One serious security issue is that we don't know what software will attempt to contact the network and whether their proxy settings are set up to use the Tor SOCKS proxy correctly. This is solved by blocking all outbound Internet traffic except Tor, and explicitly configuring all applications to use one of these.

The default case is to block all outbound network traffic; let us now document all exceptions and some clarifications to this rule.

Tor user

Tor itself obviously has to connect to the Internet without going through the Tor network. This is achieved by special-casing connections originating from the debian-tor Unix user.

clearnet user

The clearnet user is used to run tails-get-network-time.

It is granted full network access (but no loopback access). It most specifically needs to resolve hosts and to make an HTTP connection.

Unsafe Browser

The Unsafe Browser is run by the amnesia user, in the clearnet network namespace. This is not to be confused with the clearnet user.

The clearnet network namespace has full network access (UDP and TCP) but no loopback access.

Local Area Network (LAN)

Tails short description talks of sending through Tor outgoing connections to the Internet. Indeed: traffic to the local LAN (RFC1918 addresses) is wide open as well as the loopback traffic obviously.

LAN DNS queries are forbidden to protect against some attacks.

Local services allowlist

The Tails firewall uses a allowlist which only grants access to each local service to the users that actually need it. This blocks potential leaks due to misconfigurations or bugs, and deanonymization attacks by compromised processes.

One exception is for the amnesia user, which is allowed to connect to any local TCP port apart for a blocklist, because some applications, such as Audacity or OnionShare, rely on the ability to connect to random local ports.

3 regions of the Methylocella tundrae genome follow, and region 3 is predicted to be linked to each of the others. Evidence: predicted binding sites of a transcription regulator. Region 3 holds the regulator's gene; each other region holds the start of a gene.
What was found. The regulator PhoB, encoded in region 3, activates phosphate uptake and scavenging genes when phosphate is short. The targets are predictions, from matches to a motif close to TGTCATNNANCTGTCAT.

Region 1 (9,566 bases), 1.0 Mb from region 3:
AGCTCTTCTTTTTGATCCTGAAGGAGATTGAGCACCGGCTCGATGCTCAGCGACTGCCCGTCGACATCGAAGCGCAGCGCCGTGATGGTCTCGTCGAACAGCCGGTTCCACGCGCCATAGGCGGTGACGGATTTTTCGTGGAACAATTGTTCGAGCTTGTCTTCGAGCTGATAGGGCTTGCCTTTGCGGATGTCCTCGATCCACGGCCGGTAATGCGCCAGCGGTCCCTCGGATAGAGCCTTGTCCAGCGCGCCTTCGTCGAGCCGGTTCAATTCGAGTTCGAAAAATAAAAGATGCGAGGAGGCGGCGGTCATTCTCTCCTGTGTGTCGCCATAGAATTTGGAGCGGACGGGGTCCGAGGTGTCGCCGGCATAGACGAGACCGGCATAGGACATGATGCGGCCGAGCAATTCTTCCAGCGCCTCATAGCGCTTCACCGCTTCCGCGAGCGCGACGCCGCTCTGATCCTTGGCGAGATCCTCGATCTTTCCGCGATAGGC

For specifics, see the firewall configuration where this is well commented: config/chroot local-includes/etc/ferm/ferm.conf

Automapped addresses

AutomapHostsOnResolve is enabled in Tor configuration, and a firewall rule transparently redirects to the Tor transparent proxy port the connections targeted at the virtual mapped address space.

Only the amnesia user is granted access to the Tor transparent proxy port, so in practice only this user can use this hostname-to-address mapping facility.


Tor does not support IPv6 yet so IPv6 communication is blocked.

UDP, ICMP and other non-TCP protocols

Tor only supports TCP. Non-TCP traffic to the Internet, such as UDP datagrams and ICMP packets, is dropped.

An unfortunate consequence of fully blocking ICMP is that Path MTU Discovery is broken. We workaround this problem by enabling Packetization Layer Path MTU Discovery. For details, see:

RELATED packets

As a general rule, the Tails' firewall does not accept RELATED packets: accepting them enables quite a lot of code in the kernel that we don't need, so we prefer reducing the attack surface a bit by blocking them. See the "[Tails-dev] Reducing attack surface of kernel and tightening firewall/sysctls" thread for details.

However, RELATED ICMP packets to the loopback interface are let through, in order to smooth user experience whenever a program's local network connection is blocked, and the TCP stack generates ICMP packets (e.g. with TYPE=3 CODE=3, i.e. the destination port is unreachable) to let the program know what is going on early, instead of letting it wait for a timeout.